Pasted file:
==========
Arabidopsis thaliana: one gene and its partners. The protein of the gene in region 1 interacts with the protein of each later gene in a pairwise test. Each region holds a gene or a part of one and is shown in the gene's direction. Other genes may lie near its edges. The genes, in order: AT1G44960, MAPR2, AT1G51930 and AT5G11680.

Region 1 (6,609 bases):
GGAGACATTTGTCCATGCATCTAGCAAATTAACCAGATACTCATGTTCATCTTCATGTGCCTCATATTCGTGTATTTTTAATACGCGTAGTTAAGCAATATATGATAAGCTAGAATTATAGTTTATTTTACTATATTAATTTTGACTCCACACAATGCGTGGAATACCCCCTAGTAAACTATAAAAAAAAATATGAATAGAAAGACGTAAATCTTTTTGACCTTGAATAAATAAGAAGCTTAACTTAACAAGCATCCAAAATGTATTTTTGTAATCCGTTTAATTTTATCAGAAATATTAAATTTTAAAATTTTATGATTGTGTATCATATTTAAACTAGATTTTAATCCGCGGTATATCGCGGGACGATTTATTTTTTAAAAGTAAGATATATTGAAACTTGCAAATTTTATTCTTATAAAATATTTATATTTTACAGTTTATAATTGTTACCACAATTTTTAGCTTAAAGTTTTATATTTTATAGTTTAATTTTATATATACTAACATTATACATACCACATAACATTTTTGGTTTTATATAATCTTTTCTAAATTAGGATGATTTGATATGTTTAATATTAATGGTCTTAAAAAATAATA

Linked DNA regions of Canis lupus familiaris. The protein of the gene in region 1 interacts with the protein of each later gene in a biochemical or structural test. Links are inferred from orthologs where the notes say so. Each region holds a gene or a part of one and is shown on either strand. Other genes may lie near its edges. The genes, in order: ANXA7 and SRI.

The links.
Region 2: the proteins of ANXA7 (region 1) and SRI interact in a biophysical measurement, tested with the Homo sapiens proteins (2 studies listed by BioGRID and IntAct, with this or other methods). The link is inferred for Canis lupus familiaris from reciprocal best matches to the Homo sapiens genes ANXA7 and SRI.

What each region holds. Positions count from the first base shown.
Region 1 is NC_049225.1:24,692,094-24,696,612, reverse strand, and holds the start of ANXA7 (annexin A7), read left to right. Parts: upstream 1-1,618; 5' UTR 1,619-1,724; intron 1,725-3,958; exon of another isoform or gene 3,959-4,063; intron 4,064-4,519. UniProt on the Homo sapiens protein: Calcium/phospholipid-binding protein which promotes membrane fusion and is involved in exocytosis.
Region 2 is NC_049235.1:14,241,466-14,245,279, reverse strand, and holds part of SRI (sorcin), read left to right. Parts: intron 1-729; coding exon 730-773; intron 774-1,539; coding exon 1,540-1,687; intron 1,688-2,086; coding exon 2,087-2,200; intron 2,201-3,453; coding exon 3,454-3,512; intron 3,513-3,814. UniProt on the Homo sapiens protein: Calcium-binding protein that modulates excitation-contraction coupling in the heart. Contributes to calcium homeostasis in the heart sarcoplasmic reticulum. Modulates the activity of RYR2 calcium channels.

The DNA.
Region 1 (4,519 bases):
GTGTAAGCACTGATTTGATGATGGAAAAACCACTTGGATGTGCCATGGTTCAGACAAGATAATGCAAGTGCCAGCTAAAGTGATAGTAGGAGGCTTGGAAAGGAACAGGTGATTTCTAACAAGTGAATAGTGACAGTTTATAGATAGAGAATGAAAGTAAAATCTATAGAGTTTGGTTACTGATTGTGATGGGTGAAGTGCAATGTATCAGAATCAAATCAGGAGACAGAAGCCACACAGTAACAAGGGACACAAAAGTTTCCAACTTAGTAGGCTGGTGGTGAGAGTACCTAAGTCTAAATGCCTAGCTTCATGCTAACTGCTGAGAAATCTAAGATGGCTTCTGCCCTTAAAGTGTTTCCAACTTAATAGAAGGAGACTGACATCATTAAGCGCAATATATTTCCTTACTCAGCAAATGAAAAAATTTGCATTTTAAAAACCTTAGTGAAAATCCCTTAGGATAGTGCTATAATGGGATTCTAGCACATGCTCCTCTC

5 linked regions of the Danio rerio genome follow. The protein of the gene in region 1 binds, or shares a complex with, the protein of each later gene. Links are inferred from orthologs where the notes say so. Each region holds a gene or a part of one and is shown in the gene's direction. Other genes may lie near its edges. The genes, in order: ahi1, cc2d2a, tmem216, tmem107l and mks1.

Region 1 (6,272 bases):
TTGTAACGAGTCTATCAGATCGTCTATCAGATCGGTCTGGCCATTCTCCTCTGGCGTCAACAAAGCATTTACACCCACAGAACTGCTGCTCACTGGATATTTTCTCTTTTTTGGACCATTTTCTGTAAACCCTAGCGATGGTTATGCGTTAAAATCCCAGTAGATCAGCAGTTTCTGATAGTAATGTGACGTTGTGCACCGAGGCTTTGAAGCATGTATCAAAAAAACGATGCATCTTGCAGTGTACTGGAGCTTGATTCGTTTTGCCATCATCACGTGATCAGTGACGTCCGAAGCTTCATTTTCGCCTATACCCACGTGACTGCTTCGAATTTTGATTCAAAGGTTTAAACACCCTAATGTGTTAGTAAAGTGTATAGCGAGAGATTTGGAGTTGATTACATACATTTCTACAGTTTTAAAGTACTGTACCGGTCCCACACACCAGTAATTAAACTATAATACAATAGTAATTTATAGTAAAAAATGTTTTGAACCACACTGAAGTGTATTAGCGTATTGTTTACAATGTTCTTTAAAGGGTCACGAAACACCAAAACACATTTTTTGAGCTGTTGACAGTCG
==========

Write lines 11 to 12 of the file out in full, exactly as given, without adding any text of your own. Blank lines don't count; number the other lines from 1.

Region 1 (4,519 bases):
GTGTAAGCACTGATTTGATGATGGAAAAACCACTTGGATGTGCCATGGTTCAGACAAGATAATGCAAGTGCCAGCTAAAGTGATAGTAGGAGGCTTGGAAAGGAACAGGTGATTTCTAACAAGTGAATAGTGACAGTTTATAGATAGAGAATGAAAGTAAAATCTATAGAGTTTGGTTACTGATTGTGATGGGTGAAGTGCAATGTATCAGAATCAAATCAGGAGACAGAAGCCACACAGTAACAAGGGACACAAAAGTTTCCAACTTAGTAGGCTGGTGGTGAGAGTACCTAAGTCTAAATGCCTAGCTTCATGCTAACTGCTGAGAAATCTAAGATGGCTTCTGCCCTTAAAGTGTTTCCAACTTAATAGAAGGAGACTGACATCATTAAGCGCAATATATTTCCTTACTCAGCAAATGAAAAAATTTGCATTTTAAAAACCTTAGTGAAAATCCCTTAGGATAGTGCTATAATGGGATTCTAGCACATGCTCCTCTC